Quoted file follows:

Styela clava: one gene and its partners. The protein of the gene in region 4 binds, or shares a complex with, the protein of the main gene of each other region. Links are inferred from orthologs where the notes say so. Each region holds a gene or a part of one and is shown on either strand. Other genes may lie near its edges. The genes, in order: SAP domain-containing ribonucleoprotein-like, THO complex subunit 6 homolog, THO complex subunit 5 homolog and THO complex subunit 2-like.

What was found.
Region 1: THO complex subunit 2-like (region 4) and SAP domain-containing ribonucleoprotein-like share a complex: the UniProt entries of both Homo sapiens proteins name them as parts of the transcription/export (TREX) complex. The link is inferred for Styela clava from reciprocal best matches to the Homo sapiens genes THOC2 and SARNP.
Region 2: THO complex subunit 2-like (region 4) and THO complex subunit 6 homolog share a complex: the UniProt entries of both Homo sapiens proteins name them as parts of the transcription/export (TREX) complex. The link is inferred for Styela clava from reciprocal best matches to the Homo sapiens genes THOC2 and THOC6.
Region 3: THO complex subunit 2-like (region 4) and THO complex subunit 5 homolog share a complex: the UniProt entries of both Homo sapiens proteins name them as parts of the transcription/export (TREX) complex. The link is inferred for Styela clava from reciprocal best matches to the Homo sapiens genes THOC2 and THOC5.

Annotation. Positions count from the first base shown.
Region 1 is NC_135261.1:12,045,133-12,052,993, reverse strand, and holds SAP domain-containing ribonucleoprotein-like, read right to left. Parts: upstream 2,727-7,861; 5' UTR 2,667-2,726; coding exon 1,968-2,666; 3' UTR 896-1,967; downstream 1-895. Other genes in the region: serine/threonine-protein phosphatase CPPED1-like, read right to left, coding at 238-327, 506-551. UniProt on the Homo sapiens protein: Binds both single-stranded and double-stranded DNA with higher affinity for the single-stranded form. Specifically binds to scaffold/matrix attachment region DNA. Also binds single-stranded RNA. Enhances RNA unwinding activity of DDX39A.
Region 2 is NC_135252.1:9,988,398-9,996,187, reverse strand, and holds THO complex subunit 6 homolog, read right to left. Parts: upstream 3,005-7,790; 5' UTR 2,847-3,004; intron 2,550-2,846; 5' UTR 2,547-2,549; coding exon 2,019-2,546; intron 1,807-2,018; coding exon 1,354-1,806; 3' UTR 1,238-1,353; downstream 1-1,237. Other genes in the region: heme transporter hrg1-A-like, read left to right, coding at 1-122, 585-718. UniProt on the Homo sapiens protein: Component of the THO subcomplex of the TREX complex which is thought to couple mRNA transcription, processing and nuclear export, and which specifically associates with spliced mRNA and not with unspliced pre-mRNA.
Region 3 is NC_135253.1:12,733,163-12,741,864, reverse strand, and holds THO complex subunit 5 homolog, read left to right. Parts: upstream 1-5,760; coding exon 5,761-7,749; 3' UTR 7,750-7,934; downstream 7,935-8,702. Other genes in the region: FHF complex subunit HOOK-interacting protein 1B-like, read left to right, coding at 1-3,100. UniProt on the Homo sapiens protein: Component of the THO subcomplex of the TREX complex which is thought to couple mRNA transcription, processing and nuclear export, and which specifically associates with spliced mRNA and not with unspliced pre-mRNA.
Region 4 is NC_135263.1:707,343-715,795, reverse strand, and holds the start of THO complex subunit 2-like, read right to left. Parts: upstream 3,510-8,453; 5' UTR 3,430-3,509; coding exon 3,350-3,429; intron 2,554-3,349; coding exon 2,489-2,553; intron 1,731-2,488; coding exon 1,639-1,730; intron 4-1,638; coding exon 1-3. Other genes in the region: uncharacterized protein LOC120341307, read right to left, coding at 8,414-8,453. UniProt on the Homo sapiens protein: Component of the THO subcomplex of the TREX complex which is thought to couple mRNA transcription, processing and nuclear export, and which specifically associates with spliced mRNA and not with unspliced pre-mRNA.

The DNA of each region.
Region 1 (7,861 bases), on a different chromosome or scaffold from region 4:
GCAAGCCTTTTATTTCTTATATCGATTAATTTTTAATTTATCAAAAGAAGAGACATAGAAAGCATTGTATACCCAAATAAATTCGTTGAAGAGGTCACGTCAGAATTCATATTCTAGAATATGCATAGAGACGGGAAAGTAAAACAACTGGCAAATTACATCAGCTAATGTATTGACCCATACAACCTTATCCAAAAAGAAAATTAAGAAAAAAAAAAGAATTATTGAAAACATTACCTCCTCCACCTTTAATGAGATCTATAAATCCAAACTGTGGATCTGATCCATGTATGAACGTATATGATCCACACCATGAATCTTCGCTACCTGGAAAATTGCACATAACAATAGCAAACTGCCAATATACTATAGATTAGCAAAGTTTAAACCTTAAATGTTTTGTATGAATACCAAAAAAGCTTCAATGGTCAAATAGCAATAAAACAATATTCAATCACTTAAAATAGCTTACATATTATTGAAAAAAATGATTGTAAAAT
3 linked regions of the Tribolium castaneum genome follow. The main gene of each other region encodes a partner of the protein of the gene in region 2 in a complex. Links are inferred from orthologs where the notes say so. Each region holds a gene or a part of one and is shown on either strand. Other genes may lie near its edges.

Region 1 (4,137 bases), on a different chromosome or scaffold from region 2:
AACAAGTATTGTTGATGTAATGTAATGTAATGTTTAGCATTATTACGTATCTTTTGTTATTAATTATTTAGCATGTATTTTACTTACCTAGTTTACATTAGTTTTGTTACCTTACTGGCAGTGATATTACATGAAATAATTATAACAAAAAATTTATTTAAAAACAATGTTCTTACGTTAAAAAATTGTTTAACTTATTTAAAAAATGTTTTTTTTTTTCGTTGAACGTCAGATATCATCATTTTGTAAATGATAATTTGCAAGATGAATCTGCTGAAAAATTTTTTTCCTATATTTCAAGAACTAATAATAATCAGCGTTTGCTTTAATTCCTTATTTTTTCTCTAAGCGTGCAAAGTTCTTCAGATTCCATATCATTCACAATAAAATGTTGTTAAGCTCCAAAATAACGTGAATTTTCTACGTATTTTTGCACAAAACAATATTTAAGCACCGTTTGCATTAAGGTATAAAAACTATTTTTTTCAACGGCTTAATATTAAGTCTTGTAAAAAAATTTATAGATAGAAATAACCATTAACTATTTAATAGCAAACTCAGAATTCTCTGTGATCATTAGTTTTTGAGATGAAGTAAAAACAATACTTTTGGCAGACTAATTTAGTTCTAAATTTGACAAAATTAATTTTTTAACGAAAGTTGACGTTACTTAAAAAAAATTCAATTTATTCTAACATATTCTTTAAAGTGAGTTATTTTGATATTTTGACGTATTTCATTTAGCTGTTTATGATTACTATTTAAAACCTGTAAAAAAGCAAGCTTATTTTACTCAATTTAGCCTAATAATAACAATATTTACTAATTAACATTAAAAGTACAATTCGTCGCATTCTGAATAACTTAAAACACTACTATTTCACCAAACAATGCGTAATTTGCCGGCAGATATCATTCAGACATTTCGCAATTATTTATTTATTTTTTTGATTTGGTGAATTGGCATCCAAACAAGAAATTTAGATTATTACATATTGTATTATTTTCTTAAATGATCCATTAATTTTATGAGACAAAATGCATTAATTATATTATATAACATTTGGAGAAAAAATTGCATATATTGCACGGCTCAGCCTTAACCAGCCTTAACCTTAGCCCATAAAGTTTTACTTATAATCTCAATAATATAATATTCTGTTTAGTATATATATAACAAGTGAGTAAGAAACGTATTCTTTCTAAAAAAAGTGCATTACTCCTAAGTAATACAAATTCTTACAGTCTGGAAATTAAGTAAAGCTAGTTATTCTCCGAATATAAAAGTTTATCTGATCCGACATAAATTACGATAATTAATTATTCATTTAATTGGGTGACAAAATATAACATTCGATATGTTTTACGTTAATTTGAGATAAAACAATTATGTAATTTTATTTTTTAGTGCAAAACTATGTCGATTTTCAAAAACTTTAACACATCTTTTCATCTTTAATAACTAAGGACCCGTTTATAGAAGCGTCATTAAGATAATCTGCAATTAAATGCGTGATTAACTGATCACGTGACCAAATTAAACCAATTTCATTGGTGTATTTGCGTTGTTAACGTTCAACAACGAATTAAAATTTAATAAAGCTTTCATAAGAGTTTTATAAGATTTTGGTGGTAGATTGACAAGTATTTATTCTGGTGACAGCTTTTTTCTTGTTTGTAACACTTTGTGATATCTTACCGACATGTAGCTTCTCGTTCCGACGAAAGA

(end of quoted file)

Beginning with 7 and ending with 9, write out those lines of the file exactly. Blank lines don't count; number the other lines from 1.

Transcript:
Region 1 is NC_135261.1:12,045,133-12,052,993, reverse strand, and holds SAP domain-containing ribonucleoprotein-like, read right to left. Parts: upstream 2,727-7,861; 5' UTR 2,667-2,726; coding exon 1,968-2,666; 3' UTR 896-1,967; downstream 1-895. Other genes in the region: serine/threonine-protein phosphatase CPPED1-like, read right to left, coding at 238-327, 506-551. UniProt on the Homo sapiens protein: Binds both single-stranded and double-stranded DNA with higher affinity for the single-stranded form. Specifically binds to scaffold/matrix attachment region DNA. Also binds single-stranded RNA. Enhances RNA unwinding activity of DDX39A.
Region 2 is NC_135252.1:9,988,398-9,996,187, reverse strand, and holds THO complex subunit 6 homolog, read right to left. Parts: upstream 3,005-7,790; 5' UTR 2,847-3,004; intron 2,550-2,846; 5' UTR 2,547-2,549; coding exon 2,019-2,546; intron 1,807-2,018; coding exon 1,354-1,806; 3' UTR 1,238-1,353; downstream 1-1,237. Other genes in the region: heme transporter hrg1-A-like, read left to right, coding at 1-122, 585-718. UniProt on the Homo sapiens protein: Component of the THO subcomplex of the TREX complex which is thought to couple mRNA transcription, processing and nuclear export, and which specifically associates with spliced mRNA and not with unspliced pre-mRNA.
Region 3 is NC_135253.1:12,733,163-12,741,864, reverse strand, and holds THO complex subunit 5 homolog, read left to right. Parts: upstream 1-5,760; coding exon 5,761-7,749; 3' UTR 7,750-7,934; downstream 7,935-8,702. Other genes in the region: FHF complex subunit HOOK-interacting protein 1B-like, read left to right, coding at 1-3,100. UniProt on the Homo sapiens protein: Component of the THO subcomplex of the TREX complex which is thought to couple mRNA transcription, processing and nuclear export, and which specifically associates with spliced mRNA and not with unspliced pre-mRNA.